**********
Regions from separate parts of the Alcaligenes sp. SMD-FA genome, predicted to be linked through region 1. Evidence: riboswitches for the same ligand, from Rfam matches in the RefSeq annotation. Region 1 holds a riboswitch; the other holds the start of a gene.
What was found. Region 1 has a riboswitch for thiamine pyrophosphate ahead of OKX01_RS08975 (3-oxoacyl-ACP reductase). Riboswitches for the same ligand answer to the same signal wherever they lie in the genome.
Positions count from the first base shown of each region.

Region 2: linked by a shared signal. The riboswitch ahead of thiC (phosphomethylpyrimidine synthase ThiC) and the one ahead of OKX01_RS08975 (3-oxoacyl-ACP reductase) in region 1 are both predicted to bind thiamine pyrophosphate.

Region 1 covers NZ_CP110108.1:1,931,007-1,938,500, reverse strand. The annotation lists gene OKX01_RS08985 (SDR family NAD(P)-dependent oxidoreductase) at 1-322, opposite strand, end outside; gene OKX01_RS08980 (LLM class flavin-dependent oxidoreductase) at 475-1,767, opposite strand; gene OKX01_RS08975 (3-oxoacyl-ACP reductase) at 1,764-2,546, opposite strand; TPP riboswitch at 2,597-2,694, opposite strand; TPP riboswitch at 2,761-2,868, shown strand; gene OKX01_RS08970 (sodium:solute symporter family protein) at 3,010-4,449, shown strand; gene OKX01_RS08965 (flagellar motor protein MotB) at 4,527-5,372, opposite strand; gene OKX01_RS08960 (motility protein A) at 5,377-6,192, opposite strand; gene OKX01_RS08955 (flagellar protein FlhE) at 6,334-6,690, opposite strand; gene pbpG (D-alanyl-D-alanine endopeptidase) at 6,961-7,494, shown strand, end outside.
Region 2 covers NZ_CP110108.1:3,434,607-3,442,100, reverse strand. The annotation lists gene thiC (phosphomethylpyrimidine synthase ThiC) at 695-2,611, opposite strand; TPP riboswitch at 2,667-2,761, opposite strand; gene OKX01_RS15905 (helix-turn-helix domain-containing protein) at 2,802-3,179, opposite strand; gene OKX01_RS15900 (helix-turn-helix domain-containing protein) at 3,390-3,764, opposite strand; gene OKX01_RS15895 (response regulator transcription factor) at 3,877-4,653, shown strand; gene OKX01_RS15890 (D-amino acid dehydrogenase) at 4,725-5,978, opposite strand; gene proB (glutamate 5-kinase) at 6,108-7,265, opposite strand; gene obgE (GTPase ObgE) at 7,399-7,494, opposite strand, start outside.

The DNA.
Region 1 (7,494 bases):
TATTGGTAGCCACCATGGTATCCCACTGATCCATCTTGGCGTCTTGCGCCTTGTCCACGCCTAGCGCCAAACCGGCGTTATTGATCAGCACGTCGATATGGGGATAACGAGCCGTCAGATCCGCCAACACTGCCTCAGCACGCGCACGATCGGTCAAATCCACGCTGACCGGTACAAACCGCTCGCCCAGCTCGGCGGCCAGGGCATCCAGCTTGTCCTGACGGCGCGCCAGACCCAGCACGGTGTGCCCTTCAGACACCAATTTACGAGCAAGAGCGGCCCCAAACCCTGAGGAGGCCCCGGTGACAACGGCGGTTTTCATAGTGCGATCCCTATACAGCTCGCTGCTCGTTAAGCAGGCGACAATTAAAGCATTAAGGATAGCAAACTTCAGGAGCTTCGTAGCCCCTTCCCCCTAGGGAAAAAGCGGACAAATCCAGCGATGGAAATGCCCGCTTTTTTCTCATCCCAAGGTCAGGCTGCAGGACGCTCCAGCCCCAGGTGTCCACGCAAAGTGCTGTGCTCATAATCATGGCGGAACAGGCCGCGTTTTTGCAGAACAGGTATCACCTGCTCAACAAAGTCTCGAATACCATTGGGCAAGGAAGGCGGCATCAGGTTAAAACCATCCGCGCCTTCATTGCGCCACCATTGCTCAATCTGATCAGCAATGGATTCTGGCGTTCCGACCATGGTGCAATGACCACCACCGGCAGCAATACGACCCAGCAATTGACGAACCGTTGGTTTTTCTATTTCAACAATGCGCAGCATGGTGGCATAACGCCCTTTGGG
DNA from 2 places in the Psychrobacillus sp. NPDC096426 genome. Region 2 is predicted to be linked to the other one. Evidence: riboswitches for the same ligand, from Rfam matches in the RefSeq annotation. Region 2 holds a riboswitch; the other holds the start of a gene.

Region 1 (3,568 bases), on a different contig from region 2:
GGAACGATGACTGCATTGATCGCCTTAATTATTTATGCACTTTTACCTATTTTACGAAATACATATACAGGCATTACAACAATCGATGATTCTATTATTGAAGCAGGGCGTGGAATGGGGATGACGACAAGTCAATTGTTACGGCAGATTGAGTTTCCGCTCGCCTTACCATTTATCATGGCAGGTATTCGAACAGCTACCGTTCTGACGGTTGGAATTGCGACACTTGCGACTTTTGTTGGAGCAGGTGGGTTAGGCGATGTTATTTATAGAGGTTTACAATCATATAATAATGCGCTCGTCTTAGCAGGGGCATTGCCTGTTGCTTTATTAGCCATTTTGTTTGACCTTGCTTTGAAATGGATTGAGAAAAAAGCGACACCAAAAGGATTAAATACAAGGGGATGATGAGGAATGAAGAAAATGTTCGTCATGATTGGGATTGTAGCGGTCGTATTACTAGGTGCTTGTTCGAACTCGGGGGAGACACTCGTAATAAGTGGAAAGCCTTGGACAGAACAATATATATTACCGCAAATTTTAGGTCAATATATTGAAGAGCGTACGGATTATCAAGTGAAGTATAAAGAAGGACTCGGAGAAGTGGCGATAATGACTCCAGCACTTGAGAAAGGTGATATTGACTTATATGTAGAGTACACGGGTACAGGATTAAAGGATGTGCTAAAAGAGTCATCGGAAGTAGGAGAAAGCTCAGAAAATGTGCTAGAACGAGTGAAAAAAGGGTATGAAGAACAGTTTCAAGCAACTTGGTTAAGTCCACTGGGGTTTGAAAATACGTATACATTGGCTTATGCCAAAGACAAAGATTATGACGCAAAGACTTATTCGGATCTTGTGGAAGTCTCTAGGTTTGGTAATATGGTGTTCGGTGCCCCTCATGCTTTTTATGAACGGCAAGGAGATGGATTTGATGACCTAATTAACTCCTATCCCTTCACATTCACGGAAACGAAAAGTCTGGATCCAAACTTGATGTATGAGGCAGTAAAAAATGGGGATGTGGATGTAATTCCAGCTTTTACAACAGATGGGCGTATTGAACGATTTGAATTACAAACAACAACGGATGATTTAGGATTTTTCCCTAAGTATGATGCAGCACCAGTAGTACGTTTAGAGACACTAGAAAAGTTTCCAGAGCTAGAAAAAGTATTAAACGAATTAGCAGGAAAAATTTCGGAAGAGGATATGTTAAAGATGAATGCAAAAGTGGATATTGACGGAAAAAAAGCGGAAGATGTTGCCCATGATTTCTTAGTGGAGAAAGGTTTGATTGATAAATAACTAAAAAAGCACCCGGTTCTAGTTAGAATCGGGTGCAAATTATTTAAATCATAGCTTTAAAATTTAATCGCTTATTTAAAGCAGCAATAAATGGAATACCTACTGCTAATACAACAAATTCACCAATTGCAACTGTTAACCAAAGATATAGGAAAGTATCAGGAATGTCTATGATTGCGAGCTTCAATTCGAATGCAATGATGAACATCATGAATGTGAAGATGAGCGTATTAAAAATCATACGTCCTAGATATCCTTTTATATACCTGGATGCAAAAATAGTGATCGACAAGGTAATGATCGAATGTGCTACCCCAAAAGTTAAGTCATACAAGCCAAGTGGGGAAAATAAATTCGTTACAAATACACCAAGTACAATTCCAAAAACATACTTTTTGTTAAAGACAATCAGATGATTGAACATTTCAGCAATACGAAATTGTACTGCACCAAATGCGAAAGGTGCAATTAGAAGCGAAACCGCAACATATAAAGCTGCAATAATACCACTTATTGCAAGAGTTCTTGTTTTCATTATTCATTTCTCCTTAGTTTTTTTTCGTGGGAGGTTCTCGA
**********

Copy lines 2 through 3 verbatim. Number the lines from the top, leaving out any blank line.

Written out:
What was found. Region 1 has a riboswitch for thiamine pyrophosphate ahead of OKX01_RS08975 (3-oxoacyl-ACP reductase). Riboswitches for the same ligand answer to the same signal wherever they lie in the genome.
Positions count from the first base shown of each region.